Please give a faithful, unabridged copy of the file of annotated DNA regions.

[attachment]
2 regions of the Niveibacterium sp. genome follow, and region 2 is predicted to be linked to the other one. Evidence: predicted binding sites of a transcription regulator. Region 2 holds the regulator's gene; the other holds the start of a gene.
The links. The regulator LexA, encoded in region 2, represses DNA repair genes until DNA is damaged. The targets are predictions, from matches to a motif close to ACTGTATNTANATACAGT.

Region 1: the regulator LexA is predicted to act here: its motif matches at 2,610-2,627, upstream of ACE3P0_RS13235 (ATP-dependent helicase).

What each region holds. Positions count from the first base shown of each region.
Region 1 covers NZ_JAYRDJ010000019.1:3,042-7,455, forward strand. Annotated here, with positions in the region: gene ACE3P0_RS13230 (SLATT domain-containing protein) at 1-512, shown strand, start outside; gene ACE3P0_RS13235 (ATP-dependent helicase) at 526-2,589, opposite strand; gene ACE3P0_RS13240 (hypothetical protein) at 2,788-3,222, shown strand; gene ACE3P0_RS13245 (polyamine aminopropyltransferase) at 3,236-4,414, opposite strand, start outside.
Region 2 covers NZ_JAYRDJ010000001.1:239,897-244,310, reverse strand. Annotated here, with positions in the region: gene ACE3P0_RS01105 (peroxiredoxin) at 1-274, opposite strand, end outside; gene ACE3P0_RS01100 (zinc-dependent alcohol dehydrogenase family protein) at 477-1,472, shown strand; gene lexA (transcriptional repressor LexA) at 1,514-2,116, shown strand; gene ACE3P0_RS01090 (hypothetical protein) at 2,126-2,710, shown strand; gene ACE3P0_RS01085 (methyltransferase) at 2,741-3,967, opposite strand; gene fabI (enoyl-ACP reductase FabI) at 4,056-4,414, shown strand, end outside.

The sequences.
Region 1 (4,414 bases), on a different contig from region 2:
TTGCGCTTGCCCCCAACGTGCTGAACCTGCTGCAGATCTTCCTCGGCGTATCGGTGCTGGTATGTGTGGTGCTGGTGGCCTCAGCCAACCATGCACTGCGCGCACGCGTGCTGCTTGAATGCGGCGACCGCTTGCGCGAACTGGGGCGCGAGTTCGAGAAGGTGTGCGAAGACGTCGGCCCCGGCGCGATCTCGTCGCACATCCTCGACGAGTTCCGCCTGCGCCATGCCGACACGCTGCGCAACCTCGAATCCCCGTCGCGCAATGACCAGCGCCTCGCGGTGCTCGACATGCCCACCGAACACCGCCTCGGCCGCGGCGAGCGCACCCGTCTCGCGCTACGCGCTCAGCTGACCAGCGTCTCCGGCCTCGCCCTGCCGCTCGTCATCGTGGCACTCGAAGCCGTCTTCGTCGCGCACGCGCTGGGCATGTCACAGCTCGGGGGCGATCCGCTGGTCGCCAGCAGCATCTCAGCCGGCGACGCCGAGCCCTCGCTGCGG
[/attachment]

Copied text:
2 regions of the Niveibacterium sp. genome follow, and region 2 is predicted to be linked to the other one. Evidence: predicted binding sites of a transcription regulator. Region 2 holds the regulator's gene; the other holds the start of a gene.
The links. The regulator LexA, encoded in region 2, represses DNA repair genes until DNA is damaged. The targets are predictions, from matches to a motif close to ACTGTATNTANATACAGT.

Region 1: the regulator LexA is predicted to act here: its motif matches at 2,610-2,627, upstream of ACE3P0_RS13235 (ATP-dependent helicase).

What each region holds. Positions count from the first base shown of each region.
Region 1 covers NZ_JAYRDJ010000019.1:3,042-7,455, forward strand. Annotated here, with positions in the region: gene ACE3P0_RS13230 (SLATT domain-containing protein) at 1-512, shown strand, start outside; gene ACE3P0_RS13235 (ATP-dependent helicase) at 526-2,589, opposite strand; gene ACE3P0_RS13240 (hypothetical protein) at 2,788-3,222, shown strand; gene ACE3P0_RS13245 (polyamine aminopropyltransferase) at 3,236-4,414, opposite strand, start outside.
Region 2 covers NZ_JAYRDJ010000001.1:239,897-244,310, reverse strand. Annotated here, with positions in the region: gene ACE3P0_RS01105 (peroxiredoxin) at 1-274, opposite strand, end outside; gene ACE3P0_RS01100 (zinc-dependent alcohol dehydrogenase family protein) at 477-1,472, shown strand; gene lexA (transcriptional repressor LexA) at 1,514-2,116, shown strand; gene ACE3P0_RS01090 (hypothetical protein) at 2,126-2,710, shown strand; gene ACE3P0_RS01085 (methyltransferase) at 2,741-3,967, opposite strand; gene fabI (enoyl-ACP reductase FabI) at 4,056-4,414, shown strand, end outside.

The sequences.
Region 1 (4,414 bases), on a different contig from region 2:
TTGCGCTTGCCCCCAACGTGCTGAACCTGCTGCAGATCTTCCTCGGCGTATCGGTGCTGGTATGTGTGGTGCTGGTGGCCTCAGCCAACCATGCACTGCGCGCACGCGTGCTGCTTGAATGCGGCGACCGCTTGCGCGAACTGGGGCGCGAGTTCGAGAAGGTGTGCGAAGACGTCGGCCCCGGCGCGATCTCGTCGCACATCCTCGACGAGTTCCGCCTGCGCCATGCCGACACGCTGCGCAACCTCGAATCCCCGTCGCGCAATGACCAGCGCCTCGCGGTGCTCGACATGCCCACCGAACACCGCCTCGGCCGCGGCGAGCGCACCCGTCTCGCGCTACGCGCTCAGCTGACCAGCGTCTCCGGCCTCGCCCTGCCGCTCGTCATCGTGGCACTCGAAGCCGTCTTCGTCGCGCACGCGCTGGGCATGTCACAGCTCGGGGGCGATCCGCTGGTCGCCAGCAGCATCTCAGCCGGCGACGCCGAGCCCTCGCTGCGG